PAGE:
The tack is all made in India from fine leather of Kanpur. The saddles are known as SAWAR (rider) saddles as they are designed for Cavalry - they are not dissimilar to polo or army saddles, see our pictures for more details. They are comfortable for horses and safe for the riders. The saddle covers and martingales are made up of the Dundlod family colours.
The exotic beauty and vigour of the Marwari horse is their lasting heritage. Marwari was bred to lift the heart in battle and please the eye. He is easily recognised by his proud carriage, upright graceful neck and distinctive aquiline head with deep expressive eyes, the crowning glory of which are the unique inward curling or scimitar shaped ears set high on the poll and without exception unique to the noble Indian horse. The intelligence and natural regal bearing of the Marwari is blended with tremendous equipoise, graceful animated gaits and stamina. He displays an alert stillness when in repose and incredible elan vital in action. Hardiness and longevity have enabled the breed to survive wars, famine and droughts. The Marwari agreeably adapts to different life styles and environmental conditions and performs in various sports and formal riding disciplines. Loyal, tireless and competitive, the Marwari has evolved from one of the world ancient breeds to present a new archetype of beauty, brilliance and personality.
Intermediate riders onwards - riders who are competant and confident at all paces in the open.
The weight limit for this ride is 15 st/209 lb/95 kg, please enquire if you are an experienced rider exceeding this weight.
The weight limit for this ride is 15 st/209 lb/95 kg, please enquire if you are an experienced rider exceeding this weight.
Many of the Palace hotels are renowned for their unique setting and wonderful grandeur. Rooms have private bathrooms. When a camp is set up, large, walk in twin bedded tents are used with camp beds and bed linen and a table and chairs or stools provided. Camps have a shared shower and washing facilities and meals are prepared for you.
DUNDLOD : The Dundlod Fort in the heart of the Shekhawati was built in 1750. This majestic fort surrounded by a moat, is a mix of Mogul and Rajputana architecture. The majestic Diwan Khana (the Audience Hall) is furnished with Louis XIV furniture. This old building has been beautifully maintained and now has all modern comforts. It has a huge banquet hall and each bedroom is different with its own charm. The Fort is located on the edge of a small village of the same name.
Vegetarian or other dietary requirements can be accommodated with advanced notice. Please contact Unicorn Trails with requests.
Please note that it is your responsibility to ensure you have the correct documentation in place for your trip. If Visa’s are required the requirements can change from year to year depending on diplomatic relations. Please request information from the appropriate Consulate in your home country. Unicorn Trails will assist with any questions you have or supply any necessary supporting documents as required by the consulate on request.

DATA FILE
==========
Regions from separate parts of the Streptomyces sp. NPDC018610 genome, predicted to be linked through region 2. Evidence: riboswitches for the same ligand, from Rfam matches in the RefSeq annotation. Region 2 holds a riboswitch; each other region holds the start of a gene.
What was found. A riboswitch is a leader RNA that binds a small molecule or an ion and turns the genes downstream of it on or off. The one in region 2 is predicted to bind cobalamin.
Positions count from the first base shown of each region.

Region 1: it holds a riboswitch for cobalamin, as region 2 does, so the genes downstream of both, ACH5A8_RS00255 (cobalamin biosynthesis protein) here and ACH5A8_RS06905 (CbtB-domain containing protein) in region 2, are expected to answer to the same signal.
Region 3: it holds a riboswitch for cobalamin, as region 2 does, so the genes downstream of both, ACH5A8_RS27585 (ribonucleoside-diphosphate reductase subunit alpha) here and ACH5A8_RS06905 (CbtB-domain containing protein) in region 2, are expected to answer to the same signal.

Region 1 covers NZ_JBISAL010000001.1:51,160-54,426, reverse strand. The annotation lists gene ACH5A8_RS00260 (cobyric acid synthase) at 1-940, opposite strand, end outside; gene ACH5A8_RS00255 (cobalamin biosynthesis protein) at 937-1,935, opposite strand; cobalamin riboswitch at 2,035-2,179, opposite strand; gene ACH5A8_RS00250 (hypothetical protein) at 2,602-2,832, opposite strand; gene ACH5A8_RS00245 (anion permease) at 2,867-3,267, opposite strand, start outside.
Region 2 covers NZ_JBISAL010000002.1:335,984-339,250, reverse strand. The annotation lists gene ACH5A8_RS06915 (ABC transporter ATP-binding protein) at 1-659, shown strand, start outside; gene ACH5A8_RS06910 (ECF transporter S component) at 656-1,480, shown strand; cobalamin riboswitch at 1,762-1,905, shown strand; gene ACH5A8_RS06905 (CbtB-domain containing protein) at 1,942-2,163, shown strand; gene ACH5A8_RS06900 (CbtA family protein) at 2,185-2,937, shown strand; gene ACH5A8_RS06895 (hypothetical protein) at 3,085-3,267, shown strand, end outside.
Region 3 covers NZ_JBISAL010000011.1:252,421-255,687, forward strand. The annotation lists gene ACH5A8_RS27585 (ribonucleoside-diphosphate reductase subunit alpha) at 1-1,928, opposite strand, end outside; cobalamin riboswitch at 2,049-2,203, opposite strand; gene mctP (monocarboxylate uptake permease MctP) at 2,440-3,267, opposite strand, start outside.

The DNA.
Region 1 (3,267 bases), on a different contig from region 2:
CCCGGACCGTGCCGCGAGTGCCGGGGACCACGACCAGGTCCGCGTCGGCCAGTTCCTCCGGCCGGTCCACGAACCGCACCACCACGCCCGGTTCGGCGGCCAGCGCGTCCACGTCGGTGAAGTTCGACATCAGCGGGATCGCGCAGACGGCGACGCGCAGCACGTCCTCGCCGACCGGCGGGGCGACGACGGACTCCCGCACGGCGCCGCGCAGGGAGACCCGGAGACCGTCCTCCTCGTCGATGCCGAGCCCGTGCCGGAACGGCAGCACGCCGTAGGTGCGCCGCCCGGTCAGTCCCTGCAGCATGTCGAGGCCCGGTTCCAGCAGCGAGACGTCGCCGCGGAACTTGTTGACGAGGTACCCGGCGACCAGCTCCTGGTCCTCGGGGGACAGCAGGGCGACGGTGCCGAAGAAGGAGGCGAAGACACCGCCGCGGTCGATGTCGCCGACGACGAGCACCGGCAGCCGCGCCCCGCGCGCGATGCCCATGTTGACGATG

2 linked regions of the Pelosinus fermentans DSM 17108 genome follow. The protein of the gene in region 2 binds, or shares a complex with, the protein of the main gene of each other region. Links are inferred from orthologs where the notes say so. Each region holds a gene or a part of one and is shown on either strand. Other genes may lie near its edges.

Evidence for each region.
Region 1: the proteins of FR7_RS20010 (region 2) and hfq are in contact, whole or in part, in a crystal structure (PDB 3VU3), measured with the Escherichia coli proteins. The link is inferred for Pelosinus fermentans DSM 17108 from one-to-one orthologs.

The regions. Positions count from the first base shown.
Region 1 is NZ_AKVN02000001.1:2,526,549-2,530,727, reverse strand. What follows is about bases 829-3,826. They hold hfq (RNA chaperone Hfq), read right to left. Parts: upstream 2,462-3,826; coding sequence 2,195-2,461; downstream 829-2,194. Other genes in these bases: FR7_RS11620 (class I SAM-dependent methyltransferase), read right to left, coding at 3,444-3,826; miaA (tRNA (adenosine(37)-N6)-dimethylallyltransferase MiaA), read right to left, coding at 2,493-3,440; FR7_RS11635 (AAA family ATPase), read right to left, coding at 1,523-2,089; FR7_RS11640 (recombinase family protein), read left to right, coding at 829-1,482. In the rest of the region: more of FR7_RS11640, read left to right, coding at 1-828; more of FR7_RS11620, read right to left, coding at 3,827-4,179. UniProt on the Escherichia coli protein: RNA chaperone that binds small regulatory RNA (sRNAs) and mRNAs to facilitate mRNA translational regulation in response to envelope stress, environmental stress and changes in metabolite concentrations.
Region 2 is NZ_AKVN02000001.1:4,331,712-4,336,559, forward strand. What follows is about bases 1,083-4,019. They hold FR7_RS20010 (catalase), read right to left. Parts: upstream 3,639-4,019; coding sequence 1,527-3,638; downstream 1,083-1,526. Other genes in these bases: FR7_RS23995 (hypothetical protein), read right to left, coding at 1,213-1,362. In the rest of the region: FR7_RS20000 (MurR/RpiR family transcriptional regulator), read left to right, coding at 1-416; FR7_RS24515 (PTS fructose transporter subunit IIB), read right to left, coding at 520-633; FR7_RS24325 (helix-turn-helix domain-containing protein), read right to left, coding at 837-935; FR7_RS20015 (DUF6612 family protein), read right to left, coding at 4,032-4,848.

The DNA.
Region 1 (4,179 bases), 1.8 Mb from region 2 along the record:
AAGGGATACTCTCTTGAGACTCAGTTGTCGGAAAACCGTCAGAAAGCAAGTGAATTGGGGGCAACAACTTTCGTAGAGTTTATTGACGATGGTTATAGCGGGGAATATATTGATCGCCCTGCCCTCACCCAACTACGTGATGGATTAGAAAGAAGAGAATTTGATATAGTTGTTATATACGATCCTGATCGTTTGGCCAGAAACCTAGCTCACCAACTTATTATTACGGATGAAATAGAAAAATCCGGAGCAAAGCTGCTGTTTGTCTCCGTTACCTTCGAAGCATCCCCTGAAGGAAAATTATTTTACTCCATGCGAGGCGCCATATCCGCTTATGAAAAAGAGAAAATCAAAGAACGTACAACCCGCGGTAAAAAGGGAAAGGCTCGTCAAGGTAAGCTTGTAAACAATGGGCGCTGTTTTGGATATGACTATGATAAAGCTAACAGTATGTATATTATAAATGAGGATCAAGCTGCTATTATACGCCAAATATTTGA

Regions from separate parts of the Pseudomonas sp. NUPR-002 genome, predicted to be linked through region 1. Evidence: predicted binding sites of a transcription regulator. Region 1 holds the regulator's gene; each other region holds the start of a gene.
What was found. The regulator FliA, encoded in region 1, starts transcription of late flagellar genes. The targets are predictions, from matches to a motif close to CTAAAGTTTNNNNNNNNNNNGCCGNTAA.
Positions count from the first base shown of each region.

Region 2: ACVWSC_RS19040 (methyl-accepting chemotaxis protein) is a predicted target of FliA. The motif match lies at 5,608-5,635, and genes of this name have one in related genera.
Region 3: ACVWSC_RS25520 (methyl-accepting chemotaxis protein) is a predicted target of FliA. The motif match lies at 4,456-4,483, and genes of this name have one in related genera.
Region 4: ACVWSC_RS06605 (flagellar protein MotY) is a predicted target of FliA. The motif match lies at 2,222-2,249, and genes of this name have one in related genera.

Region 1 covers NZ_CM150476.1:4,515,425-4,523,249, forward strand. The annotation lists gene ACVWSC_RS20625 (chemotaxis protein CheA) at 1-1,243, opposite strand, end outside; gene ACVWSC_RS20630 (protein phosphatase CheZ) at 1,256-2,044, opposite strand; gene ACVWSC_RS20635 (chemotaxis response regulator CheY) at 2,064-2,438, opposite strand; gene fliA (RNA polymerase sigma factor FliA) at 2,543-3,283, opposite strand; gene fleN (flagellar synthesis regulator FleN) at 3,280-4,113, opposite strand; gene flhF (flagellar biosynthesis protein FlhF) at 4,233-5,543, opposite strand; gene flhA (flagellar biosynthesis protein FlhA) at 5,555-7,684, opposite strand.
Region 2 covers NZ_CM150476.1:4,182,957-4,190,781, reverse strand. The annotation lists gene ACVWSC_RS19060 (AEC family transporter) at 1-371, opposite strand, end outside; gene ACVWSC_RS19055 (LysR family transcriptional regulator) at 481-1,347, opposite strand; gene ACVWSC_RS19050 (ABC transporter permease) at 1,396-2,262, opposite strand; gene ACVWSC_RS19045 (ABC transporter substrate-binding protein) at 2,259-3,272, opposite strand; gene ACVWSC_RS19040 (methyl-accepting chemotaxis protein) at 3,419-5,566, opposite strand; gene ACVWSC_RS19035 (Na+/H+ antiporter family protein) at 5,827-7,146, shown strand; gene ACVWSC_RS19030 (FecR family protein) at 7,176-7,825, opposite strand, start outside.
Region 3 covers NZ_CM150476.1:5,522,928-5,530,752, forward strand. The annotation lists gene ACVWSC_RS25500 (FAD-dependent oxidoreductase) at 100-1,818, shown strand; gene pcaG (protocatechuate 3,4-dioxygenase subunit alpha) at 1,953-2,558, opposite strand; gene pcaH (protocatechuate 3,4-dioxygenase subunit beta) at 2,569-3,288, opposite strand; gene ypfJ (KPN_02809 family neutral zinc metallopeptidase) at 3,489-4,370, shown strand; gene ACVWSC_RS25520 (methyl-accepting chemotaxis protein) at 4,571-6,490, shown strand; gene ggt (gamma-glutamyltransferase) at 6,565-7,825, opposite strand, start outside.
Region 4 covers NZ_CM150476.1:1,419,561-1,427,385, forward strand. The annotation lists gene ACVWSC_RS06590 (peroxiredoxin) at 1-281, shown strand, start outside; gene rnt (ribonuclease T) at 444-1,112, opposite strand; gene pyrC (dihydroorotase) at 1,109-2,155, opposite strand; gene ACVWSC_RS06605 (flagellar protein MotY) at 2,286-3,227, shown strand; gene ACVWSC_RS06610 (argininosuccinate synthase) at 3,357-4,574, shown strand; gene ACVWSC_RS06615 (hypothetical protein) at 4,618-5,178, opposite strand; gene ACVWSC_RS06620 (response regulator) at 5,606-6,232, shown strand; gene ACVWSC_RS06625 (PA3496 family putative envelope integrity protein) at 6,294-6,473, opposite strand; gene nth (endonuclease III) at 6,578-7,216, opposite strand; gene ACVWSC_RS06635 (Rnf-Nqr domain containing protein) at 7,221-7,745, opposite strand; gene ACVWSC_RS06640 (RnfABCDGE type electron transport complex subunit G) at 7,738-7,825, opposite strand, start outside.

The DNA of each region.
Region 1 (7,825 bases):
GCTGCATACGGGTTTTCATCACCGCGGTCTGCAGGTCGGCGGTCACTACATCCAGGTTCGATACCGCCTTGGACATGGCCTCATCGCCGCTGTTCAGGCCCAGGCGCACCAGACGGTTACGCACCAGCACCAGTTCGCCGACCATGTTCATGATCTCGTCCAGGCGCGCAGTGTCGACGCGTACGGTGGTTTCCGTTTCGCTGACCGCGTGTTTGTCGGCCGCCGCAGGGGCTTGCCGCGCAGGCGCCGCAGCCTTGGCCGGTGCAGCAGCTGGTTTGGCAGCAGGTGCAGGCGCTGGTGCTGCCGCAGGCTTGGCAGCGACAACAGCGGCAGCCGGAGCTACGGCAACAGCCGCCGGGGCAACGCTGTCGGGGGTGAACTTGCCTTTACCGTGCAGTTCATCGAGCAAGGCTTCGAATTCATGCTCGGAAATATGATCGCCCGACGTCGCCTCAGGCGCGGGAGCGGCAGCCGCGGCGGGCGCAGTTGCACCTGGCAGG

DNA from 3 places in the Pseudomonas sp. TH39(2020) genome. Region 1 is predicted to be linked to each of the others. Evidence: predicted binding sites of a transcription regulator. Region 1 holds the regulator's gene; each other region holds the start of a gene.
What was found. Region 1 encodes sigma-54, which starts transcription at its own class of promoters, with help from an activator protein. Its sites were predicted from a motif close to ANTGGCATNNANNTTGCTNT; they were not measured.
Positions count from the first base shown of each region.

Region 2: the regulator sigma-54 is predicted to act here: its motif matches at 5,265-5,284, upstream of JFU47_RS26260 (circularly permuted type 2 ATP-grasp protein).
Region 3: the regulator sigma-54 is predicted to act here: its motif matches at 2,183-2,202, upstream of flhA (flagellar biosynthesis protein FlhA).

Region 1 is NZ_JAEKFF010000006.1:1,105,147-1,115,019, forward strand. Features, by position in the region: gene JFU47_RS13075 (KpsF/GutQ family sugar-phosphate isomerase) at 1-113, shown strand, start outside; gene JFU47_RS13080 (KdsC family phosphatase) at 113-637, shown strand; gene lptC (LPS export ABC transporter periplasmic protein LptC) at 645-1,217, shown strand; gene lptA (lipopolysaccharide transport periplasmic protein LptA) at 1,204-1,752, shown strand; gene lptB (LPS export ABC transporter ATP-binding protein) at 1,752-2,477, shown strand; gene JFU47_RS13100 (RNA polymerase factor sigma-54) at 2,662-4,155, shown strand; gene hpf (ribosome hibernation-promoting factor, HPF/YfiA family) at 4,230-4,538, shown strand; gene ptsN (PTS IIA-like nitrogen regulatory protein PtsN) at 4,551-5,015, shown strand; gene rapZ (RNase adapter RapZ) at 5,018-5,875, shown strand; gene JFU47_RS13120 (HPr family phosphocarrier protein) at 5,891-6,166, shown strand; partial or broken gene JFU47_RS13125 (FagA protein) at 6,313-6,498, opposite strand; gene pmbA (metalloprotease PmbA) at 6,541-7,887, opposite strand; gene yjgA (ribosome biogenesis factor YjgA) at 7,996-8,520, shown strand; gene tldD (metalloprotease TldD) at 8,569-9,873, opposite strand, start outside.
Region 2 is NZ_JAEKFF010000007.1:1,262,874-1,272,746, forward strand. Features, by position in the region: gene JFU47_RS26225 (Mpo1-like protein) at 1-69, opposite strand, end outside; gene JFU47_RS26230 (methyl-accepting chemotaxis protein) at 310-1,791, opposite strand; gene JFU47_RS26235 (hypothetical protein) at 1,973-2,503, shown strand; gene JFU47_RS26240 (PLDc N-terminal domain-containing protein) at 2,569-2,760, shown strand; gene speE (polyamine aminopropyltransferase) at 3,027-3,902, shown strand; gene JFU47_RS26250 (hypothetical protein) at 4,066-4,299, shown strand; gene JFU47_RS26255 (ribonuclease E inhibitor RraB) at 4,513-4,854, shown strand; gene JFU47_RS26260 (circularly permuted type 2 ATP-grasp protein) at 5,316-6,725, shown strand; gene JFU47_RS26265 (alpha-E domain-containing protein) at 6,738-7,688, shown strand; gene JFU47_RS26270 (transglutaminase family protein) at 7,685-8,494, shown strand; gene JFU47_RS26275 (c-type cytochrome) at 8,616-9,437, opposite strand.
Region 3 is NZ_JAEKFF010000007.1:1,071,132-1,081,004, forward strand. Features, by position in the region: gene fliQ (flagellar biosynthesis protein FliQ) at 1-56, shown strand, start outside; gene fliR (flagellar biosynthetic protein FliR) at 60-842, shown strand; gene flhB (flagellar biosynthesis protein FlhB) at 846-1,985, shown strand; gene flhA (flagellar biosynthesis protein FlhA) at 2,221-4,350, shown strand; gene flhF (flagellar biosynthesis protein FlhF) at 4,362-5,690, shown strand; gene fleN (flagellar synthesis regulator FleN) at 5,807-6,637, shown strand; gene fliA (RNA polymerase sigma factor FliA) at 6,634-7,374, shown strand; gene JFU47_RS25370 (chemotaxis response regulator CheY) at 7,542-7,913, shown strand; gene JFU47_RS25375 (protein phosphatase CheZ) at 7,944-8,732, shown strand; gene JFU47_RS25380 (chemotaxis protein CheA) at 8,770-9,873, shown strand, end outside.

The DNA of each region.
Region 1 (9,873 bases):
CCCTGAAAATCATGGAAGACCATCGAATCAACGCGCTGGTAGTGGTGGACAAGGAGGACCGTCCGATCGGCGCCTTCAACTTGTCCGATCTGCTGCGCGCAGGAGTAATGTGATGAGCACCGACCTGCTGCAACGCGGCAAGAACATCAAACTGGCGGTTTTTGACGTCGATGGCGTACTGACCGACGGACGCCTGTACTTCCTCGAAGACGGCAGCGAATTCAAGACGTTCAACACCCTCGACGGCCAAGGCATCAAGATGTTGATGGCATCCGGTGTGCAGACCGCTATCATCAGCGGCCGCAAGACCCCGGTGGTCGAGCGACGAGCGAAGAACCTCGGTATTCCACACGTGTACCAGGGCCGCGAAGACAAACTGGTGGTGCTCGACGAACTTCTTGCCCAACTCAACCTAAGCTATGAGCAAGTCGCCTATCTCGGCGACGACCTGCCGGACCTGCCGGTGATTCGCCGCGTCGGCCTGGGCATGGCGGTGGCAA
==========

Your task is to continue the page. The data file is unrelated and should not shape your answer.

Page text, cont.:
General information, correct as of 3rd February 2014:
You must obtain a visa before travelling to India. If you arrive without a visa, you will be refused entry. Visas can be obtained online via the Indian government agency, VFS Global - http://in.vfsglobal.co.uk/ On this website you will find a step by step guide outlining the forms you need to fill in. You will also be required to send your passport and 2 approved photographs so factor in enough time for this to be done and for your passport and visas to be returned to you. There are a number of companies who will charge a fee to check your information for you before it is submitted, so you could take advantage of these if you are not confident that you have filled out the forms correctly. There are also Visa collection centres in London and Leicester, however these do not guarantee a same-day visa and can entail hours of queuing.
Always keep a copy of your passport and your Indian visa separate from your passport, in case of loss. Passports must be valid for at least 6 months. For further information on entry requirements, visitors are advised to check with the Indian representation in the UK at India House, Aldwych, London, WC2B 4NA. Telephone: (020) 7836 8484.
The British High Commission in India can be found at Shantipath, Chanakyapuri, New Delhi - 110021. Telephone: +(91-11) 26872161. Email: postmaster.nedel@ fco.gov.uk.
The Foreign and Commonwealth office also provides travel advice on their website at www.fco.gov.uk
The temperature although warm during the day max 30C will drop in the evenings to approx 13C. It is therefore essential to have a warm fleece to hand especially when camping.
Anti-malaria precautions are advised as necessary to some areas at certain times of year. If you have recently visited a place known for yellow fever you will need a vaccination certificate. Your G.P. will advise on necessary vaccinations and precautions.
For up to date information on health matters please contact the Medical Advisors For Travellers Abroad. Their website can be found at www.masta.org or visit the departmwetn of health's web site on www.dh.gov.uk
As with all countries where the bacteria present in water and around food are not those to which we are accustomed you are advised to exercise a degree of care. Bottled water is widely available, but check that bottle seals are intact and water levels reach the top. Fruit and raw vegetables which can be peeled are fine. Avoid ice cubes, diluted fruit juices and any unpasturised/unboiled milk.